I Am Not for Sale (But I Used to Be)

Several years ago I visited Charleston SC on a vacation. While there I toured the Aiken-Rhett House, which was listed on the National Register of Historic Places in 1977 and is now a museum. I love museums and I love old houses, but the Aiken-Rhett House is unique among all the old house museums I’ve ever been to: it retains an outbuilding that once contained slave quarters (discreetly described as “servants’ quarters” in the NRHP nomination form).

I arrived at the house shortly after it opened to visitors for the day, so had it pretty much to myself. I followed the audio tour through the main house, then walked out the back door. Two nearly identical buildings flanked the courtyard—to the left, the stables; to the right, the slaves’ quarters. I went up the stairs to the second floor, above the kitchen. The small rooms, which reminded me of a bargain motel, were where the slaves had once lived. They were mostly bare—I remember a wooden bed frame without a mattress and a simple wooden table—because slaves’ furnishings were not saved as heirlooms and very few have survived the years.

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Relationships Are Becoming Virtual. Get Over it.

For at least two years, I’ve been hearing and reading about how social media is taking over our lives. It’s terrible. It’s revolutionary. We love it. We hate it. It needs to stop. We need to learn how to use it. What will we do when the bubble bursts?

It’s time to get over it. Social media is not a fad, although some of the particular websites that have been popular early on (such as MySpace) are struggling and may disappear. Like other electronic technology it will continue to evolve. But it’s not going away.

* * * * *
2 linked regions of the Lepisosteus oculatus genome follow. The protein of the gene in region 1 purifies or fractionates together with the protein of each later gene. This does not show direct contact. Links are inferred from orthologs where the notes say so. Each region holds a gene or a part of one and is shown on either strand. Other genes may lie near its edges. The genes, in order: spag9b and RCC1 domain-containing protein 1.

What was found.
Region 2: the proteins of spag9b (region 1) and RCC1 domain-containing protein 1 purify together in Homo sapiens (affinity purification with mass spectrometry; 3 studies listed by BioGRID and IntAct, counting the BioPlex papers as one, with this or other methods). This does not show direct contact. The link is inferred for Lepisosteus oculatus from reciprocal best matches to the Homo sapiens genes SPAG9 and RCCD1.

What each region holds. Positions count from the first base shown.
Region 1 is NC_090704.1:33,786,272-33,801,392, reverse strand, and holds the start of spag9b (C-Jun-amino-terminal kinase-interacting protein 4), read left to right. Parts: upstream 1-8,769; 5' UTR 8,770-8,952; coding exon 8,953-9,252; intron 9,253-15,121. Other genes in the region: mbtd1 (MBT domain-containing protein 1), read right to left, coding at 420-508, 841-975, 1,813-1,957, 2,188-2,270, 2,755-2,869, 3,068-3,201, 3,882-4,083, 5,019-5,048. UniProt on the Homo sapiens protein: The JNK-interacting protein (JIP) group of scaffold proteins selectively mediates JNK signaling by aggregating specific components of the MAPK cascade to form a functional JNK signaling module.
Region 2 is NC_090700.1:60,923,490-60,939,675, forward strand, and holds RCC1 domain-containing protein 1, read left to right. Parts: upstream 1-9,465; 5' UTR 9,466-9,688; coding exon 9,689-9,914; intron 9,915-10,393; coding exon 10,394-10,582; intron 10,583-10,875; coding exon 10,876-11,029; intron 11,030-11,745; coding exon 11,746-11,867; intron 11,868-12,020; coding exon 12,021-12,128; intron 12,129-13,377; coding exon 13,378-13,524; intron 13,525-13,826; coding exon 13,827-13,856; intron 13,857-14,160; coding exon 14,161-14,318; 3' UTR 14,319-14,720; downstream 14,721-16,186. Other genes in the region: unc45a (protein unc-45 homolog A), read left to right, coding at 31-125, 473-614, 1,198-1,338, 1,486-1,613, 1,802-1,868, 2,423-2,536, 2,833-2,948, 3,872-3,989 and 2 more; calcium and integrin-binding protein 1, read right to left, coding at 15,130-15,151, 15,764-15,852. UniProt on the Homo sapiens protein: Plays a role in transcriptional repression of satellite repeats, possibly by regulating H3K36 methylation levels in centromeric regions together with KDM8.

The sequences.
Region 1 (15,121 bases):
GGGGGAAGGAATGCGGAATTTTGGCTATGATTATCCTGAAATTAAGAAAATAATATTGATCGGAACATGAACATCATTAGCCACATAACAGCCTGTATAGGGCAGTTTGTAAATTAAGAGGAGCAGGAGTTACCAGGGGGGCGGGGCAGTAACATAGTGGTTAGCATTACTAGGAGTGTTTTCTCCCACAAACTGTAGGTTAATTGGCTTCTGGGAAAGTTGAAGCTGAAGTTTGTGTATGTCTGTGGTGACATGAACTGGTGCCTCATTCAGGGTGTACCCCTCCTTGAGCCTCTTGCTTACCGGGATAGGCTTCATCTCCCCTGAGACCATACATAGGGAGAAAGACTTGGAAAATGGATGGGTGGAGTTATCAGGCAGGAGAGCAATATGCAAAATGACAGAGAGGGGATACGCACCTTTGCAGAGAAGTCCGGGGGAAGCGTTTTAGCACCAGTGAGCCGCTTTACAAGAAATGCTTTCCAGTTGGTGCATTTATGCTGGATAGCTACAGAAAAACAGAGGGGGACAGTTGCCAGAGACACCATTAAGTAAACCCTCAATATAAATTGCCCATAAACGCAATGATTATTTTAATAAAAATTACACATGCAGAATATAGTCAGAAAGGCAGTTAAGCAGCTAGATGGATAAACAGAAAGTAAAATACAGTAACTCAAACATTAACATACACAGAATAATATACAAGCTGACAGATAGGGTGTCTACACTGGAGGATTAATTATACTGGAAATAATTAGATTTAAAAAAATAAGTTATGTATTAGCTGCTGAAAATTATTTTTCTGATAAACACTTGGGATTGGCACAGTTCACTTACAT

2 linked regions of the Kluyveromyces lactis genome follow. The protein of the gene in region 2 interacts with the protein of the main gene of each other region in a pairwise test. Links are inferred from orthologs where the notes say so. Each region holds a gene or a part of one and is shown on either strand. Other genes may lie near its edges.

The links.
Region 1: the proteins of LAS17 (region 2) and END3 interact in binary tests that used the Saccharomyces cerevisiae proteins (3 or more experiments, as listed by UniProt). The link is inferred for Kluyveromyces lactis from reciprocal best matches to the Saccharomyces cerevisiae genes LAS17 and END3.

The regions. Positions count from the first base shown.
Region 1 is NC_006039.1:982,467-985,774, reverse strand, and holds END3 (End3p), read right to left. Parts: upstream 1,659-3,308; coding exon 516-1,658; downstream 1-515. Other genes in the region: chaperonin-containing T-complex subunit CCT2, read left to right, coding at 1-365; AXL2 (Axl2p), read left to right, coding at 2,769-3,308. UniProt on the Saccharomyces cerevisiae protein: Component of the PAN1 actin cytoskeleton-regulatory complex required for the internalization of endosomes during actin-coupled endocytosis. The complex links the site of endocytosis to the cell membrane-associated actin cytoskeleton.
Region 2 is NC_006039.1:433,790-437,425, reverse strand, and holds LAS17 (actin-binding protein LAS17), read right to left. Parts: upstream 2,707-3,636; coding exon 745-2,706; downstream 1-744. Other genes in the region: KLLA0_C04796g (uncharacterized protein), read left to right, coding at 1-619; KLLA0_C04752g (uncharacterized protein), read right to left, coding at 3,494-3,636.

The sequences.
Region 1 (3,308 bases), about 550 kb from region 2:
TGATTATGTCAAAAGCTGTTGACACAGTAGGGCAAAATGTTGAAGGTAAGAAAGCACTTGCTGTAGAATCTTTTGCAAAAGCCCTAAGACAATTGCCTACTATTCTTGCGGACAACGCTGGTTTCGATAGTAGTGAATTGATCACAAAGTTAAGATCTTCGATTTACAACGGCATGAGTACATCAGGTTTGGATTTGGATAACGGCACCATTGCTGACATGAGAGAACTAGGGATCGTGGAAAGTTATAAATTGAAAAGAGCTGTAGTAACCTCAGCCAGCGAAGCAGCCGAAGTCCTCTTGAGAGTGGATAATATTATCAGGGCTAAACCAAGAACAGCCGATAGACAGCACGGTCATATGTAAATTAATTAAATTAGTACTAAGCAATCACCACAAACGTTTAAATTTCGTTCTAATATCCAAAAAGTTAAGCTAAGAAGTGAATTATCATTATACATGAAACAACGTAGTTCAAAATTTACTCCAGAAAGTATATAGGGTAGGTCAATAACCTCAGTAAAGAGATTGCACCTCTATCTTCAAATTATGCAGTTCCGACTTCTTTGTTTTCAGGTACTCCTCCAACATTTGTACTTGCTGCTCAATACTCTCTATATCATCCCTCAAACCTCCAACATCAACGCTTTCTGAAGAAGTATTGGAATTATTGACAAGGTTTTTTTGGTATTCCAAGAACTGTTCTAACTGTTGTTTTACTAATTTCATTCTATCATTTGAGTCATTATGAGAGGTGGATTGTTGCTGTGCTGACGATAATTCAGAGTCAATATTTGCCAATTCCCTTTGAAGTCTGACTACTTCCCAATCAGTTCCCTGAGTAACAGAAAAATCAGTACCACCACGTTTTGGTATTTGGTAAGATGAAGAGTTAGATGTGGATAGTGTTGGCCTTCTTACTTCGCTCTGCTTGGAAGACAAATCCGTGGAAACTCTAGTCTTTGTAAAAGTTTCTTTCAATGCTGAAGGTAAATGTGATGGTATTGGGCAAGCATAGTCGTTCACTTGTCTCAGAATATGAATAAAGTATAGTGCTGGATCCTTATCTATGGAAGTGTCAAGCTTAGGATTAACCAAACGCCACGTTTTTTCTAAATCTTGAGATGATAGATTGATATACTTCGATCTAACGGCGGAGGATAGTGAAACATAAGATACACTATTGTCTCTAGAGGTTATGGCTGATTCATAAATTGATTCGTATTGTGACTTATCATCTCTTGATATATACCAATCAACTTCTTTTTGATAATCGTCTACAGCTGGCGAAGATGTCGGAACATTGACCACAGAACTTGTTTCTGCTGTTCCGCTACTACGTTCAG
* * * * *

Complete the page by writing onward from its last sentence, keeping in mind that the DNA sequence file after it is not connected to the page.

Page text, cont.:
It’s time to stop arguing about if and start discussing the who, what, when, where, why and how of social media.

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Making Social Media Do Good

Last month I attended Social Media Week New York. As most of my career has been spent in non-profits, I registered for panels on non-profits, international development, and using social media for social good. There was a good deal of discussion about events happening in the Middle East, and opinions were divided on how much (or how little) social media like Facebook and Twitter were influencing the democracy movements.

Friday around noon I returned from an early lunch break for a panel discussion. Every venue (that I know of) had wi-fi, so after finding a good seat I cracked open my laptop to check e-mail and Twitter. Twitter was alive! Reports that Hosni Mubarak had resigned were lighting up my timeline, so I switched briefly to my News list, which was also crazy. But this is a new medium, and the contradictory reports of the Gabrielle Giffords shooting in January had shown me that misinformation can propagate just as easily as reliable information. So I quickly looked at the websites of the New York Times, the BBC, and Al Jazeera English. All of them reported Mubarak’s resignation, so I accepted it as true.

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Under the Influence

I have always liked old buildings. On vacations I usually seek out old house museums. My home is almost a century old (the original part, anyway, which is only two rooms). I love that high-tech companies are putting their offices into old lofts and industrial buildings. So when I learned that Christopher Gray, who writes about architectural history for the New York Times, was speaking at a local historic preservation organization, I went.

After Gray’s talk I got into a conversation with a woman who is a regular member of the group. She said it was nice to see a “young person” like me (this was several years ago; I was still in my 30s) attending an event in person. It seemed to her that many young people spent too much time with “this new Internet thing.” Then she asked how I’d heard about the event.

“I read about it on the society’s website.” Her face fell.

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